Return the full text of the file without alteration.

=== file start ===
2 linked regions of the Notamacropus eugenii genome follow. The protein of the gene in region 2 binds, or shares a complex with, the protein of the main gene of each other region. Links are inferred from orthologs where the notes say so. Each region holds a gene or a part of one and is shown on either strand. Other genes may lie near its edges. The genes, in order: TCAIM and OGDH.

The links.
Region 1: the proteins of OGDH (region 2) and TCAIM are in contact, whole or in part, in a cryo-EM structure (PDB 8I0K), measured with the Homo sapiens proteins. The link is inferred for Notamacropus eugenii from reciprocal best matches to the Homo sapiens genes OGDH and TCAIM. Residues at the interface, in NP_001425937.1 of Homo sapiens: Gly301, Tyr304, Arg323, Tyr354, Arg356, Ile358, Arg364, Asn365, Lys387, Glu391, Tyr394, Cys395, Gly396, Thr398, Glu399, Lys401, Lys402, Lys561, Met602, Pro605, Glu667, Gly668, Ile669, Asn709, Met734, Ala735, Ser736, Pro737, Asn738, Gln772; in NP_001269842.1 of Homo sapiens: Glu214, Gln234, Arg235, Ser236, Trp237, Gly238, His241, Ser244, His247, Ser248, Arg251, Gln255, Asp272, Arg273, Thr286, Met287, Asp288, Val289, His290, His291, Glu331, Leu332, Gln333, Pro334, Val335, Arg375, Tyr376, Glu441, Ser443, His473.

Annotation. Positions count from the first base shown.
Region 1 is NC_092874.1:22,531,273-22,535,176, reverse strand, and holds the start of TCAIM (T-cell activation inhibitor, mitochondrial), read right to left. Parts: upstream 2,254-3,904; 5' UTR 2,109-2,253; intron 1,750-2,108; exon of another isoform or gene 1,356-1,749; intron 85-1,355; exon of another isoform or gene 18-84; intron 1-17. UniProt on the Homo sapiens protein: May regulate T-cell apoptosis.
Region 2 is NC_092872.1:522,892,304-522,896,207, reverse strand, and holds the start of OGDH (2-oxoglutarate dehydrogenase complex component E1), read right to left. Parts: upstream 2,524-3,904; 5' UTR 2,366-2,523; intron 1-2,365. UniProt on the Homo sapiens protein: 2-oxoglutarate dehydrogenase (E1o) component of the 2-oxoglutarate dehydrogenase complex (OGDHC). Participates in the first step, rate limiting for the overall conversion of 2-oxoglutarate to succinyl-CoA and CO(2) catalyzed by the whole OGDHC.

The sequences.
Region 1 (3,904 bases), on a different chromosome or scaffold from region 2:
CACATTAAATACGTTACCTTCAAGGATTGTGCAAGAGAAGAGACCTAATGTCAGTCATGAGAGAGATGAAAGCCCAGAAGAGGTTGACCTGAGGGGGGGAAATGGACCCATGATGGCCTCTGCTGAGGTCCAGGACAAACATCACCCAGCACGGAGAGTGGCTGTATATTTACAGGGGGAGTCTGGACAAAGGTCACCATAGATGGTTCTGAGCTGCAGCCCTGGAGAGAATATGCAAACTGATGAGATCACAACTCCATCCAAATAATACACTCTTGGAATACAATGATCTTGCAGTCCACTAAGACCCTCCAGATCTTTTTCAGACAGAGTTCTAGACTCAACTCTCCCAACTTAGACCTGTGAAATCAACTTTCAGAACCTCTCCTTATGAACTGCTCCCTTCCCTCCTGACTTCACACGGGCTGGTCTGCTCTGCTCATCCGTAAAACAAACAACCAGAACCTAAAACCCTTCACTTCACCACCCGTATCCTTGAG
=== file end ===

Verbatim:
2 linked regions of the Notamacropus eugenii genome follow. The protein of the gene in region 2 binds, or shares a complex with, the protein of the main gene of each other region. Links are inferred from orthologs where the notes say so. Each region holds a gene or a part of one and is shown on either strand. Other genes may lie near its edges. The genes, in order: TCAIM and OGDH.

The links.
Region 1: the proteins of OGDH (region 2) and TCAIM are in contact, whole or in part, in a cryo-EM structure (PDB 8I0K), measured with the Homo sapiens proteins. The link is inferred for Notamacropus eugenii from reciprocal best matches to the Homo sapiens genes OGDH and TCAIM. Residues at the interface, in NP_001425937.1 of Homo sapiens: Gly301, Tyr304, Arg323, Tyr354, Arg356, Ile358, Arg364, Asn365, Lys387, Glu391, Tyr394, Cys395, Gly396, Thr398, Glu399, Lys401, Lys402, Lys561, Met602, Pro605, Glu667, Gly668, Ile669, Asn709, Met734, Ala735, Ser736, Pro737, Asn738, Gln772; in NP_001269842.1 of Homo sapiens: Glu214, Gln234, Arg235, Ser236, Trp237, Gly238, His241, Ser244, His247, Ser248, Arg251, Gln255, Asp272, Arg273, Thr286, Met287, Asp288, Val289, His290, His291, Glu331, Leu332, Gln333, Pro334, Val335, Arg375, Tyr376, Glu441, Ser443, His473.

Annotation. Positions count from the first base shown.
Region 1 is NC_092874.1:22,531,273-22,535,176, reverse strand, and holds the start of TCAIM (T-cell activation inhibitor, mitochondrial), read right to left. Parts: upstream 2,254-3,904; 5' UTR 2,109-2,253; intron 1,750-2,108; exon of another isoform or gene 1,356-1,749; intron 85-1,355; exon of another isoform or gene 18-84; intron 1-17. UniProt on the Homo sapiens protein: May regulate T-cell apoptosis.
Region 2 is NC_092872.1:522,892,304-522,896,207, reverse strand, and holds the start of OGDH (2-oxoglutarate dehydrogenase complex component E1), read right to left. Parts: upstream 2,524-3,904; 5' UTR 2,366-2,523; intron 1-2,365. UniProt on the Homo sapiens protein: 2-oxoglutarate dehydrogenase (E1o) component of the 2-oxoglutarate dehydrogenase complex (OGDHC). Participates in the first step, rate limiting for the overall conversion of 2-oxoglutarate to succinyl-CoA and CO(2) catalyzed by the whole OGDHC.

The sequences.
Region 1 (3,904 bases), on a different chromosome or scaffold from region 2:
CACATTAAATACGTTACCTTCAAGGATTGTGCAAGAGAAGAGACCTAATGTCAGTCATGAGAGAGATGAAAGCCCAGAAGAGGTTGACCTGAGGGGGGGAAATGGACCCATGATGGCCTCTGCTGAGGTCCAGGACAAACATCACCCAGCACGGAGAGTGGCTGTATATTTACAGGGGGAGTCTGGACAAAGGTCACCATAGATGGTTCTGAGCTGCAGCCCTGGAGAGAATATGCAAACTGATGAGATCACAACTCCATCCAAATAATACACTCTTGGAATACAATGATCTTGCAGTCCACTAAGACCCTCCAGATCTTTTTCAGACAGAGTTCTAGACTCAACTCTCCCAACTTAGACCTGTGAAATCAACTTTCAGAACCTCTCCTTATGAACTGCTCCCTTCCCTCCTGACTTCACACGGGCTGGTCTGCTCTGCTCATCCGTAAAACAAACAACCAGAACCTAAAACCCTTCACTTCACCACCCGTATCCTTGAG